Don’t think it because they can hear it: They can hear your thoughts, because you are sending out your vibes even when you don’t realize it. Any negative thought you have about yourself or your customer gets communicated to them without saying a word. Give them your peace and make customers feel happy and comfortable around you.
Be prepared with healthy food and snacks: Steady energy and stamina are important to staying positive. It’s hard to be present and positive when you are tired or have low blood sugar. Bring high protein snacks (hard boiled eggs, cheese, nuts) and fruit for some sweets. Don’t forget water! I also must have a small amount of chocolate to keep my mental health at peak performance!
Why YES you love what you make, and “No, it’s not on sale:" You have a passion for your work and no one else is quite like you. Your skills are valuable. Your art is special. This all should not come cheap. If you don’t value your work, how can you expect others to? It is not uncommon for someone to ask for a discount, but you can politely decline with a smile. Don’t get angry or insulted, and let the customer save face. Many artists play the discount game, so you can’t blame them for asking. You don’t have to play this game unless you want to. Just be polite about it.
I have always felt lucky to have a passion for making things. It is my reason for getting up in the morning. Selling my work is a bonus and allows me to make more stuff, so I work at being successful at it. It’s my circle of life!
This week's blog post is written by Sherry Bingaman of Nueva Vida.
I have been thinking about a topic many creative people discuss over and over but on which they seldom agree—“What is ART, and what is CRAFT?”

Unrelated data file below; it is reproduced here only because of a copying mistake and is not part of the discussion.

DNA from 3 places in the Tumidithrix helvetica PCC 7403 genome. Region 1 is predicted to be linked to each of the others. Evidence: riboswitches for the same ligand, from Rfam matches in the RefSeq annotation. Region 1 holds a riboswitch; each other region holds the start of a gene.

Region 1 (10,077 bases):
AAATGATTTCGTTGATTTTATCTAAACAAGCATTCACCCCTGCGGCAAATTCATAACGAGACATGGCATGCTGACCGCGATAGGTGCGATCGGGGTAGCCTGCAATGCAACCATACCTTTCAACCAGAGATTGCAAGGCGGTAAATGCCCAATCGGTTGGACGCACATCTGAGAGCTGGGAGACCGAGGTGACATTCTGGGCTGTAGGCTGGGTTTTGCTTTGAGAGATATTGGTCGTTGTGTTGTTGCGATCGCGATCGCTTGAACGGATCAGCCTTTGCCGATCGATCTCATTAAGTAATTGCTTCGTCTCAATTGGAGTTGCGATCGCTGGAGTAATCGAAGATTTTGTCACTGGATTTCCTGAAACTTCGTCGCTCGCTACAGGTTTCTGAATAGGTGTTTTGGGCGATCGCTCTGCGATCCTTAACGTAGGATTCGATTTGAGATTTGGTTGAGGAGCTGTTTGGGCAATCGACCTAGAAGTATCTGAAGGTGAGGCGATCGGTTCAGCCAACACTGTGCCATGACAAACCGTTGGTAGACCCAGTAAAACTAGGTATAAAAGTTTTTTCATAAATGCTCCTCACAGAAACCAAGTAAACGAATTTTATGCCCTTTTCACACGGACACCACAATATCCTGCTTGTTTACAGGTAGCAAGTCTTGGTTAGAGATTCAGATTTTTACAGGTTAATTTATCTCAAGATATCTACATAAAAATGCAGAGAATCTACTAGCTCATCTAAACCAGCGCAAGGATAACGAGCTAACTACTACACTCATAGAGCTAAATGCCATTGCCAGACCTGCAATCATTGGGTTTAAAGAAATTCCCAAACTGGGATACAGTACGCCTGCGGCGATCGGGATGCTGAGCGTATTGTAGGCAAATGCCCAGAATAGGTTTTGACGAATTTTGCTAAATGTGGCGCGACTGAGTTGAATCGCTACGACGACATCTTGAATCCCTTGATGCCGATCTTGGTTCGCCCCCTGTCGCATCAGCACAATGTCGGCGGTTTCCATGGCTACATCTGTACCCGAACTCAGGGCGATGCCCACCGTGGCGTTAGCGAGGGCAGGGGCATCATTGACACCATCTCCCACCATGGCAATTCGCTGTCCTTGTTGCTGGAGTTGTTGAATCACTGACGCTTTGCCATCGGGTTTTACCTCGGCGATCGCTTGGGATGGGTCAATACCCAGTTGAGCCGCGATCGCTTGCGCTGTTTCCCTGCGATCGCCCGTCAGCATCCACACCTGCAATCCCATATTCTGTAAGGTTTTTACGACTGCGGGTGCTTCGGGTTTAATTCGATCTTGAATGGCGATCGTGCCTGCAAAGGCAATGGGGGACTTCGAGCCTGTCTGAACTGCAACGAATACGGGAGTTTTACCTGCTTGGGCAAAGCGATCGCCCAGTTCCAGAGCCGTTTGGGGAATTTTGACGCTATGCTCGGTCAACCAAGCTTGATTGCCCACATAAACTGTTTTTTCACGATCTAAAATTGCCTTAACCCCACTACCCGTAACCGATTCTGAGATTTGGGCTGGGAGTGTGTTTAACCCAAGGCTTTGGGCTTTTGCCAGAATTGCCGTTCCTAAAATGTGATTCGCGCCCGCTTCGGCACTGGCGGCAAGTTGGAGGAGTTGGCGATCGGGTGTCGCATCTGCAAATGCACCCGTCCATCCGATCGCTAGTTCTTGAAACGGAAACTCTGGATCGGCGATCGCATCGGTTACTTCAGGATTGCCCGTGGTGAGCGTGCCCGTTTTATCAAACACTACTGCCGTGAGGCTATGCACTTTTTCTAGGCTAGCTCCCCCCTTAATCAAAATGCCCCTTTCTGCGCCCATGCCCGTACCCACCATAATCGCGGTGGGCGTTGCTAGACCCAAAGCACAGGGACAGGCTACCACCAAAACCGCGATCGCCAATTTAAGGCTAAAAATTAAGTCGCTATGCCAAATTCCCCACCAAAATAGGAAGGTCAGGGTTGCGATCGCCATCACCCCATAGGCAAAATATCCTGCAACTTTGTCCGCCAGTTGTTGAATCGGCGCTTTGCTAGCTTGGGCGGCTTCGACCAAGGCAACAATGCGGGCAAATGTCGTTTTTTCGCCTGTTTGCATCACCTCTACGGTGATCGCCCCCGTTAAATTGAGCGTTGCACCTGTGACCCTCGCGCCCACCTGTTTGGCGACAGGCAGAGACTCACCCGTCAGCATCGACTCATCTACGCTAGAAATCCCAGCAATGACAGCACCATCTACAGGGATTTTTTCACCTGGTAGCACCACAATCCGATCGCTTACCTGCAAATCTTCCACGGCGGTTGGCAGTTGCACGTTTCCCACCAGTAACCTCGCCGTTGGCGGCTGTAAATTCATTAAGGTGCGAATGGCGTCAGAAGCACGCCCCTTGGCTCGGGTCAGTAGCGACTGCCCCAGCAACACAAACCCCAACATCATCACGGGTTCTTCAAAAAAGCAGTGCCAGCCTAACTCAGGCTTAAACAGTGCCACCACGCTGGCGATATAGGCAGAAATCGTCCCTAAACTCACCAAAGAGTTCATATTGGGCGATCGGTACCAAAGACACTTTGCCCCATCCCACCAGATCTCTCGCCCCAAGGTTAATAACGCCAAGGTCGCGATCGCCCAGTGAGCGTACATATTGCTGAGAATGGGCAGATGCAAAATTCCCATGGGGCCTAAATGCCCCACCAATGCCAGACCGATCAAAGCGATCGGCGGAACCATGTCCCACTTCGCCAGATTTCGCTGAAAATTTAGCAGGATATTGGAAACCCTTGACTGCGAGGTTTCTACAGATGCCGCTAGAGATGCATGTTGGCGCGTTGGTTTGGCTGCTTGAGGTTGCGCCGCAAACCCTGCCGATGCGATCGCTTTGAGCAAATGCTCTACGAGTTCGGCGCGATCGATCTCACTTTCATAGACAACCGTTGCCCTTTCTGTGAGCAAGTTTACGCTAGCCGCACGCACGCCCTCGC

I have been a textile artist for most of my life, exploring various techniques and media to help me express my visions. I weave, felt, fuse, sew, crochet, knit, collage, papier mache, paint, whatever form I need to use to create the ideas in my head. Is it ART or is it CRAFT? I really don’t know, and I really don’t care. I love what I do, and it brings me great joy. My work is something I am compelled to do or I am sad. I feel lucky to be obsessed like this!
So much of what I have read about ART vs. CRAFT is about how different they are from each other, like comparing philosophy to engineering or something. So often you will read that ART is the communication of an idea or emotion, while CRAFT is the physical manipulation of material. One object could be viewed two ways: if you look at the way it was made and the materials used, you are looking at it as CRAFT. If you think about its emotions and ideas, you are seeing it as ART.
Artists all work with some type of materials whether it’s paint and canvas or yarns and dyes. So much satisfaction comes from the process of using these various materials, no matter what they are. I spent 13 years teaching kids in grades K-12 and so enjoyed seeing their pleasure while creating, no matter the quality of the end result. Their circle of joy became complete when they were also proud and inspired by the results of their work. Did they make ART or CRAFT? Does it matter?
The ambiguity inherent in the question “Is it ART or is it CRAFT” is part of the mystery of creating. Many people are very rigid in their definitions and feel ART expresses emotion while CRAFT represents function. I believe that the best work is a combination of both.
Creating is a personal experience with different rewards for each of us.
In my work, I aim to express an idea using whatever materials I choose and create it in the most excellent manner I can. I like to think my best piece is my next one and hope to continually improve and evolve. My heart speaks when I make something from ordinary materials in such a way as they become extraordinary.